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Monks outside the temple at the Tibetan Buddhist monastery, Rato Dratsang, in India, January 2015

Sangha (Skt. saṅgha; P. saṅgha; T. dge ’dun; C. sengqie; J. sōgya; K. sŭngga 僧伽) can be litterarly translated as "community", "association", "assembly", etc. In modern Western Buddhist communities, the term is typically used to refer to all the members of a particular community, whether lay or monasitc. Sometimes the monastics within a community are referred to as the "monastic sangha".

In early Buddhist traditions, and in more traditional Buddhist communities (such as those in Southeast Asia), the term sangha is used to refer primarily to the monastic community of monks and nuns (bhikkhus and bhikkhunis, respectively) and the community of arhats (those who have reached a high level of realization).

The monastic communities are traditionally referred to as the bhikkhu-sangha or bhikkhuni-sangha. The community of arhats, which includes both monastics and non-monastics, are referred to as the arya sangha ("noble Sangha").[1][2]


In a glossary of Buddhist terms,[3] Richard Robinson et al. present a traditional definition of sangha:

Sangha. Community. This word has two levels of meaning:

(1) on the ideal (arya) level, it denotes all of the Buddha’s followers, lay or ordained, who have at least attained the level of srotāpanna;

(2) on the conventional (saṃvṛti) level, it denotes the orders of the Bhikṣus and Bhikṣunis.

Mahayana practitioners may use the word "Sangha" as a collective term for all Buddhists, but the Theravada Pāli Canon uses the word pariṣā (Sanskrit pariṣad) for the larger Buddhist community — the monks, nuns, lay men, and lay women who have taken the Three Refuges — with a few exceptions[4] reserving "Sangha" for a its original use in the Pāli Canon — the ideal (arya) and the conventional.[5][6][7]

The two meanings overlap but are not necessarily identical. Some members of the ideal Sangha are not ordained; some monastics have yet to acquire the Dharma-eye.[6]

Unlike the present Sangha, the original Sangha viewed itself as following the mission laid down by the Master, viz, to go forth "…on tour for the blessing of the manyfolk, for the happiness of the manyfolk out of compassion for the world, for the welfare, the blessing, the happiness of deva and men".[8]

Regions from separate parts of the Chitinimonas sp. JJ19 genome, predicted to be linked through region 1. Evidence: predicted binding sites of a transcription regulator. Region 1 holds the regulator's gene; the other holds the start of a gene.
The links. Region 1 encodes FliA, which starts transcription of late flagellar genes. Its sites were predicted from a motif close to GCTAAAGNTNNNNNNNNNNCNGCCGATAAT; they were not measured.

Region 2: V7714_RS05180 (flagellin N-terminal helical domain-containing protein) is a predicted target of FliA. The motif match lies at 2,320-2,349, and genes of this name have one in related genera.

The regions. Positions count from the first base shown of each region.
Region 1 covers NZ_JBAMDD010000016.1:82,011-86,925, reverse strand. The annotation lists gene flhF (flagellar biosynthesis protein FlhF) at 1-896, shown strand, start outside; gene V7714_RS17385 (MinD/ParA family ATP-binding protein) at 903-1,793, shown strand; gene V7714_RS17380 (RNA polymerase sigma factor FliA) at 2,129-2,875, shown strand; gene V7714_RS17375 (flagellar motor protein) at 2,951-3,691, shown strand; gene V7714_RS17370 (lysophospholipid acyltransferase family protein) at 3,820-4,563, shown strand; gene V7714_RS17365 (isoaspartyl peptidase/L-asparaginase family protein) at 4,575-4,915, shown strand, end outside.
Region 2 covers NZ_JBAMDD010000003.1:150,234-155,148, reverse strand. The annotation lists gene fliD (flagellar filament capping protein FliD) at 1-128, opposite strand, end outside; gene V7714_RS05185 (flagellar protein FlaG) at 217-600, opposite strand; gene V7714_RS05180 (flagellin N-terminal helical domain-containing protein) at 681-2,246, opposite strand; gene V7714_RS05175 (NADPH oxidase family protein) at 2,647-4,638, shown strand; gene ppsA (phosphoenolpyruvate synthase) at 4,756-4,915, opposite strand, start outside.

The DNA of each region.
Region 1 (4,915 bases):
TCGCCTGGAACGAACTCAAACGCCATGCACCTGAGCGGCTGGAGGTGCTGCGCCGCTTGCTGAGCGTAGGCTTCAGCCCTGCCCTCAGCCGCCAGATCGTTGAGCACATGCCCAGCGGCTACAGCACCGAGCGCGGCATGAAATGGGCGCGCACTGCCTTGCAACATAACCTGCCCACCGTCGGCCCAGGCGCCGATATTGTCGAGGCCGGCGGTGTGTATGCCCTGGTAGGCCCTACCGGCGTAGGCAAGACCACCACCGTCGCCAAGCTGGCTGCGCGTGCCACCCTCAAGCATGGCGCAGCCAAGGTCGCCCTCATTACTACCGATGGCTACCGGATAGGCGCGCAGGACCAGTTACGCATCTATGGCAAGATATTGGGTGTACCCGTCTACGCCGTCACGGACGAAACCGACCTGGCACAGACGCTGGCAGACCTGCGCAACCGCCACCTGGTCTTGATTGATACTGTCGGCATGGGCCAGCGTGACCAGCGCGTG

The original sangha

The original sangha refers to the first followers of the Buddha. The very first members of this sangha were the five ascetics, the five former companions of the Buddha who received his first teaching and immediately became his follers.

Three Jewels

Within Buddhism, the Sangha is identified as the third of the Three Jewels.[9] Common over all schools is that the āryasaṅgha is the foremost form of this third jewel.

Qualities of the Sangha

Pali tradition

In the Theravada Pali tradition, the Buddha, the Dharma and the Sangha each are described as having certain characteristics. These characteristics are chanted either on a daily basis and/or on Uposatha days, depending on the school of Buddhism. In Theravada tradition they are a part of daily chanting:

The Sangha: The Sangha of the Blessed One's disciples (sāvakas) is:

  1. practicing the good way
  2. practicing the upright way
  3. practicing the knowledgeable or logical way
  4. practicing the proper way

That is, the four pairs of persons, the eight types of individuals - This Sangha of the Blessed One's disciples is:

  1. worthy of gifts
  2. worthy of hospitalities
  3. worthy of offerings
  4. worthy of reverential salutation
  5. the unsurpassed field of merit for the world.[10][1][2][3]

Sanskrit tradition

According to Maitreya's Sublime Continuum, the Sangha has 'eight qualities of knowledge and liberation' (Tib. རིག་གྲོལ་་གྱི་ཡོན་ཏན་བརྒྱད་, rig drol gyi yönten gye; Wyl. rig grol gyi yon tan brgyad):

Knowledge of:

1) the profound nature of phenomena
2) the vast – phenomena in all their multiplicity
3) discriminating awareness wisdom

Liberation of:

4) attachment, the emotional obscurations
5) hindrance, the cognitive obscurations
6) the inferior – the obscurations of the shravakas and pratyekabuddhas


7) knowledge; and
8) liberation.

See also


  1. http://www.accesstoinsight.org/lib/thai/lee/triplegem.html
  2. http://www.accesstoinsight.org/ptf/sangha.html
  3. Robinson et al.(2005). "Buddhist Religions: A Historical Introduction". Fifth Edition. Belmont,CA: Wadsworth/Thomson, p.327
  4. Todd Lewis, Buddhists: Understanding Buddhism Through the Lives of Practitioners, Chicester, 2014, p30 mentions this too. An example of such a sutra is AN II.1.vii Catukka nipata, Bhandagamavaggo https://archive.is/20130222111223/http://www.what-buddha-taught.net/tipitaka/2Sutta-Pitaka/4Anguttara-Nikaya/Anguttara2/4-catukkanipata/001-bhandagamavaggo-e.html
  5. Sangha © 2005–2012.http://www.accesstoinsight.org/ptf/sangha.html
  6. 6.0 6.1 Robinson et al.(2005). "Buddhist Religions: A Historical Introduction". Fifth Edition. Belmont,CA: Wadsworth/Thomson, p. 32.
  7. "parisā". http://www.accesstoinsight.org/glossary.html
  8. Spiro, Melford: Buddhism and Society: A Great Tradition and Its Burmese Vicissitudes. (1982). Berkeley: University of California. p 279.
  9. Going for Refuge and Taking the Precepts, Kandy 1981, Wheel leaflet 282/284, Bhikku Bodhi, P 49 (Of the Collected Wheel publications XIX)
  10. Bhikkhu Bodhi (2000). "The Collected Discourses of the Buddha: A new translation of the Samyutta Nikaya". Somerville: Wisdom Publications, Sakkasamyutta, Dhajjaggasutta (3), p.319-321.


  • Buswell, Robert E., ed. (2004). Encyclopedia of Buddhism. Macmillan Reference USA. pp. 740–744. ISBN 0-02-865718-7. 

External links

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